What do you think about the European Commission’s latest proposition that suggests state aid should support FTTP even when next generation access exists or is planned?
Lindén: It’s very important the European Commission is thinking about this matter. In Finland you don’t have to go very far — 5 kilometres out of a city centre — and you won’t get fast broadband. In Finland there have been movements where citizens have started to deploy fibre themselves. The question is how do we address more of the users that are not in cities or in rural areas?
Carter: One of the great joys of my life today is that I’m not deeply up on the day to day acts of the European Commission but if it is pushing people to be innovative that is a good thing. Australia, for example, has made a public policy decision to invest €25 billion to create a network for 20 million people. You have to create opportunities at a scale for private capital to come to market, without that you’re under the level of innovation that incentivises private capital.
Hooper: There’s the assumption that superfast broadband is the issue anyway. There’s little or no evidence for the benefits of superfast broadband anywhere in the world. The generations I see flowering around the world live in the mobile space so I’d prefer to spend private sector money to get everyone going and one to ten megabits and spend the rest on mobile broadband.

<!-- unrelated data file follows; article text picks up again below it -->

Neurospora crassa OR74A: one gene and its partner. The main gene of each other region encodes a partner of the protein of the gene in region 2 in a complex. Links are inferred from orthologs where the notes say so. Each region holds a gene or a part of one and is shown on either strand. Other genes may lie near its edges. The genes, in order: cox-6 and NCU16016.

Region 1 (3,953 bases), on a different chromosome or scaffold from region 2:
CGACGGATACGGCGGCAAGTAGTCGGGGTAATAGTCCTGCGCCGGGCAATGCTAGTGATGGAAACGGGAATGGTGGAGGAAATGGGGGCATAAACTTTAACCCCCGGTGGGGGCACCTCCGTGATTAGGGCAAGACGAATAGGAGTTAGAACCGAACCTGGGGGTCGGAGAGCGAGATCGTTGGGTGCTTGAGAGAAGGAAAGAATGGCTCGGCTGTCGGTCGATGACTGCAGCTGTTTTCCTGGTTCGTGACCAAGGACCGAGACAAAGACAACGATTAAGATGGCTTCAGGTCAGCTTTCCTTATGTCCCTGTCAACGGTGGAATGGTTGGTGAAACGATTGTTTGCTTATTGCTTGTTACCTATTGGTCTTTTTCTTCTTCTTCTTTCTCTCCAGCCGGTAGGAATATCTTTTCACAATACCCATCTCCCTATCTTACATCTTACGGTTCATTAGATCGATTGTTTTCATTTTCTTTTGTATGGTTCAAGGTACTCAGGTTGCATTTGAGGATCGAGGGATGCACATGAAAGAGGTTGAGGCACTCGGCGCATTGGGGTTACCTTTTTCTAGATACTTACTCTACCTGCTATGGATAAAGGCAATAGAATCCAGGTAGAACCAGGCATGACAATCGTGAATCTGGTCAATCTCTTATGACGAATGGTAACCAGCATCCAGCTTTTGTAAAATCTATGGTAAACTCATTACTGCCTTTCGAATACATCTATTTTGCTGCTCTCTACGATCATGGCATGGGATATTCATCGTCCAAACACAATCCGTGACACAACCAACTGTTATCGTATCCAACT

Carter: You only have to go to North America to see a convergence of all the things we’re talking about in Europe. The scale of investment in fixed and wireless infrastructure, leading the world in devices and being the centre of applications development means the US economy is gaining materially. US graduates, US innovators and consumers and businesses are gaining because they’re getting that multiplier effect.
Onwurah: The European Commission has always had a bias in favour of fibre and I think they’ve found a way of manifesting that bias legitimately. I’m also concerned that lack of industrial policy and new investment may make it difficult for us to stay at the forefront.
Carter: All of us our prisoners of our own experience. My experience is definitely informed by being an operator, a regulator, a telecoms minister and a vendor. My point isn’t please buy some more Node Bs — although that would be nice. It’s how do we find and fund that capability? The investment levels in wireless and fixed access, software and middleware are weighted more in other places than in Europe and we are going through a technological change of some scale — that’s worthy of a re-think. GTB
We will be posting a video report of this debate shortly